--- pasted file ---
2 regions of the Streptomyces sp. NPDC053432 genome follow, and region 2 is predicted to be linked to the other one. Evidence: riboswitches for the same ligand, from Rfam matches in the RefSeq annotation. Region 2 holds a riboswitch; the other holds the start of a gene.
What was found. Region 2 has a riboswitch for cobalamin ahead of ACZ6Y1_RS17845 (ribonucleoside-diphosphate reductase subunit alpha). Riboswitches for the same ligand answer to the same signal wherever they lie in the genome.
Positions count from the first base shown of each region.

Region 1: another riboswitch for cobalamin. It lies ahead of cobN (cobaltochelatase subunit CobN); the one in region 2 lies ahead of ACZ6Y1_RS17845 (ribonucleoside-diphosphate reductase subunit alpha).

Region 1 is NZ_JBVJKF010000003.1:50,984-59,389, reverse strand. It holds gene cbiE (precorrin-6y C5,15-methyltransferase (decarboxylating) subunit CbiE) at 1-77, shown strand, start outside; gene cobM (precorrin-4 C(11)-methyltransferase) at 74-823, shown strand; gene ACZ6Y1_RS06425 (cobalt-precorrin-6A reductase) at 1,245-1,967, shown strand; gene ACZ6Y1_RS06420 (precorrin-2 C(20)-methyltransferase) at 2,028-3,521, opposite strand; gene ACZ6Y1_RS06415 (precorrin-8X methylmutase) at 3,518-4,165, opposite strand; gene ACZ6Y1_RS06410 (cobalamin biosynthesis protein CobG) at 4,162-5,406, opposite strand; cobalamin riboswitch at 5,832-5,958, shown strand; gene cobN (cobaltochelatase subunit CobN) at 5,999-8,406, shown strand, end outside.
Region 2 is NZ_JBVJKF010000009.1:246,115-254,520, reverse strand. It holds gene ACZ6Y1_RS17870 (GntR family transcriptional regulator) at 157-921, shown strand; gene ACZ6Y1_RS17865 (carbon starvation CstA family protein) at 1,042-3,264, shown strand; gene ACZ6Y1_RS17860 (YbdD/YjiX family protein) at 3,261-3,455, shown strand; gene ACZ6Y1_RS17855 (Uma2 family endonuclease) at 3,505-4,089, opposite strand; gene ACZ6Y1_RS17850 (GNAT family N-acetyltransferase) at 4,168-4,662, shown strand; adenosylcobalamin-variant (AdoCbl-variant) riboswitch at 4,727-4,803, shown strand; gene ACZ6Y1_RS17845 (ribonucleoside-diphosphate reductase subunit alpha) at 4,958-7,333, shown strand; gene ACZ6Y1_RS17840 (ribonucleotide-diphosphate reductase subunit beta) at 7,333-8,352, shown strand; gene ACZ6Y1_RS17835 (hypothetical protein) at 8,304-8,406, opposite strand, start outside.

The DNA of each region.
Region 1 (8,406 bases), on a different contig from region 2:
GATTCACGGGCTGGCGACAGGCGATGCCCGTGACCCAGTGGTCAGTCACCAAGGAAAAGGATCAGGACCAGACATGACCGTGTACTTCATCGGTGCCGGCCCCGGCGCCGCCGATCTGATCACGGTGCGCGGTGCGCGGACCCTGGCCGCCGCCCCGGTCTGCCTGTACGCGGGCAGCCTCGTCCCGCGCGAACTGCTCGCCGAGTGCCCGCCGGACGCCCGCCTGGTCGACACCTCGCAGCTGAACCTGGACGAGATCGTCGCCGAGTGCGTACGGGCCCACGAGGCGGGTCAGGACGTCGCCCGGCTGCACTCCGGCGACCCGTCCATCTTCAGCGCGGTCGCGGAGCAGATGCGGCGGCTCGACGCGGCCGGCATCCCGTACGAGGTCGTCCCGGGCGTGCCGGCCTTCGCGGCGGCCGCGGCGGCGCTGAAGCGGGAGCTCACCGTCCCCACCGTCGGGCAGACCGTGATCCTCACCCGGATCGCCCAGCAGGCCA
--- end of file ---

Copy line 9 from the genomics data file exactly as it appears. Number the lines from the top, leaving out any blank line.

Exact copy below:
GATTCACGGGCTGGCGACAGGCGATGCCCGTGACCCAGTGGTCAGTCACCAAGGAAAAGGATCAGGACCAGACATGACCGTGTACTTCATCGGTGCCGGCCCCGGCGCCGCCGATCTGATCACGGTGCGCGGTGCGCGGACCCTGGCCGCCGCCCCGGTCTGCCTGTACGCGGGCAGCCTCGTCCCGCGCGAACTGCTCGCCGAGTGCCCGCCGGACGCCCGCCTGGTCGACACCTCGCAGCTGAACCTGGACGAGATCGTCGCCGAGTGCGTACGGGCCCACGAGGCGGGTCAGGACGTCGCCCGGCTGCACTCCGGCGACCCGTCCATCTTCAGCGCGGTCGCGGAGCAGATGCGGCGGCTCGACGCGGCCGGCATCCCGTACGAGGTCGTCCCGGGCGTGCCGGCCTTCGCGGCGGCCGCGGCGGCGCTGAAGCGGGAGCTCACCGTCCCCACCGTCGGGCAGACCGTGATCCTCACCCGGATCGCCCAGCAGGCCA